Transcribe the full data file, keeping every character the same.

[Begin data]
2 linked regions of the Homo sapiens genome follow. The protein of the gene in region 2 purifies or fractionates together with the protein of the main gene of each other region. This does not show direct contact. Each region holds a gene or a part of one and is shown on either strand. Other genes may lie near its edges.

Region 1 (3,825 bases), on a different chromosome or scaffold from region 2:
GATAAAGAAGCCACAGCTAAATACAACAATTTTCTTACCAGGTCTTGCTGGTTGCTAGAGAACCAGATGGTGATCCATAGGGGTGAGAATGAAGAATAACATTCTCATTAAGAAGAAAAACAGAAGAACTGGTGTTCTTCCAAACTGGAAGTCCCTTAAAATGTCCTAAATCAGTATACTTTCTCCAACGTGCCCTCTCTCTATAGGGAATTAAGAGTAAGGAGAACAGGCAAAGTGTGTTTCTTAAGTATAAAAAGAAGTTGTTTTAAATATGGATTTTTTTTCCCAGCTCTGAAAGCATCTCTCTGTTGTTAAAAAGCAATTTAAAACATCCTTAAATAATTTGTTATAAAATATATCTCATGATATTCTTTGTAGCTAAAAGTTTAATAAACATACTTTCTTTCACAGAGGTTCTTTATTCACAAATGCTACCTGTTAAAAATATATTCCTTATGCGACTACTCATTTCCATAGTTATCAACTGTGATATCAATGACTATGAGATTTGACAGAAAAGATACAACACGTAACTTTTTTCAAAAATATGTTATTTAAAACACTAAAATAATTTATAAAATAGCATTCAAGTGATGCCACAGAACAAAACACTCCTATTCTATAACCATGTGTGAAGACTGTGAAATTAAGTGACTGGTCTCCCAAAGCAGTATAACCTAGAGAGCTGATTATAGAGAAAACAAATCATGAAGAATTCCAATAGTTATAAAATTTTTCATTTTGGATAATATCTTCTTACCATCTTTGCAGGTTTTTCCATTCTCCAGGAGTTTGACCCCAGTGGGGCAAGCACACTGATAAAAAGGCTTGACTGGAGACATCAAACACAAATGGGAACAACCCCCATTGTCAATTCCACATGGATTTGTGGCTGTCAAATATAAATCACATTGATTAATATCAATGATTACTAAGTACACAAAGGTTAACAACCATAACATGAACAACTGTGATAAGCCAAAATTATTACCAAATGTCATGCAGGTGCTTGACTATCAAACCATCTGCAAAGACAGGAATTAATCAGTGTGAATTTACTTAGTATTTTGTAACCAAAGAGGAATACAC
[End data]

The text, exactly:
2 linked regions of the Homo sapiens genome follow. The protein of the gene in region 2 purifies or fractionates together with the protein of the main gene of each other region. This does not show direct contact. Each region holds a gene or a part of one and is shown on either strand. Other genes may lie near its edges.

Region 1 (3,825 bases), on a different chromosome or scaffold from region 2:
GATAAAGAAGCCACAGCTAAATACAACAATTTTCTTACCAGGTCTTGCTGGTTGCTAGAGAACCAGATGGTGATCCATAGGGGTGAGAATGAAGAATAACATTCTCATTAAGAAGAAAAACAGAAGAACTGGTGTTCTTCCAAACTGGAAGTCCCTTAAAATGTCCTAAATCAGTATACTTTCTCCAACGTGCCCTCTCTCTATAGGGAATTAAGAGTAAGGAGAACAGGCAAAGTGTGTTTCTTAAGTATAAAAAGAAGTTGTTTTAAATATGGATTTTTTTTCCCAGCTCTGAAAGCATCTCTCTGTTGTTAAAAAGCAATTTAAAACATCCTTAAATAATTTGTTATAAAATATATCTCATGATATTCTTTGTAGCTAAAAGTTTAATAAACATACTTTCTTTCACAGAGGTTCTTTATTCACAAATGCTACCTGTTAAAAATATATTCCTTATGCGACTACTCATTTCCATAGTTATCAACTGTGATATCAATGACTATGAGATTTGACAGAAAAGATACAACACGTAACTTTTTTCAAAAATATGTTATTTAAAACACTAAAATAATTTATAAAATAGCATTCAAGTGATGCCACAGAACAAAACACTCCTATTCTATAACCATGTGTGAAGACTGTGAAATTAAGTGACTGGTCTCCCAAAGCAGTATAACCTAGAGAGCTGATTATAGAGAAAACAAATCATGAAGAATTCCAATAGTTATAAAATTTTTCATTTTGGATAATATCTTCTTACCATCTTTGCAGGTTTTTCCATTCTCCAGGAGTTTGACCCCAGTGGGGCAAGCACACTGATAAAAAGGCTTGACTGGAGACATCAAACACAAATGGGAACAACCCCCATTGTCAATTCCACATGGATTTGTGGCTGTCAAATATAAATCACATTGATTAATATCAATGATTACTAAGTACACAAAGGTTAACAACCATAACATGAACAACTGTGATAAGCCAAAATTATTACCAAATGTCATGCAGGTGCTTGACTATCAAACCATCTGCAAAGACAGGAATTAATCAGTGTGAATTTACTTAGTATTTTGTAACCAAAGAGGAATACAC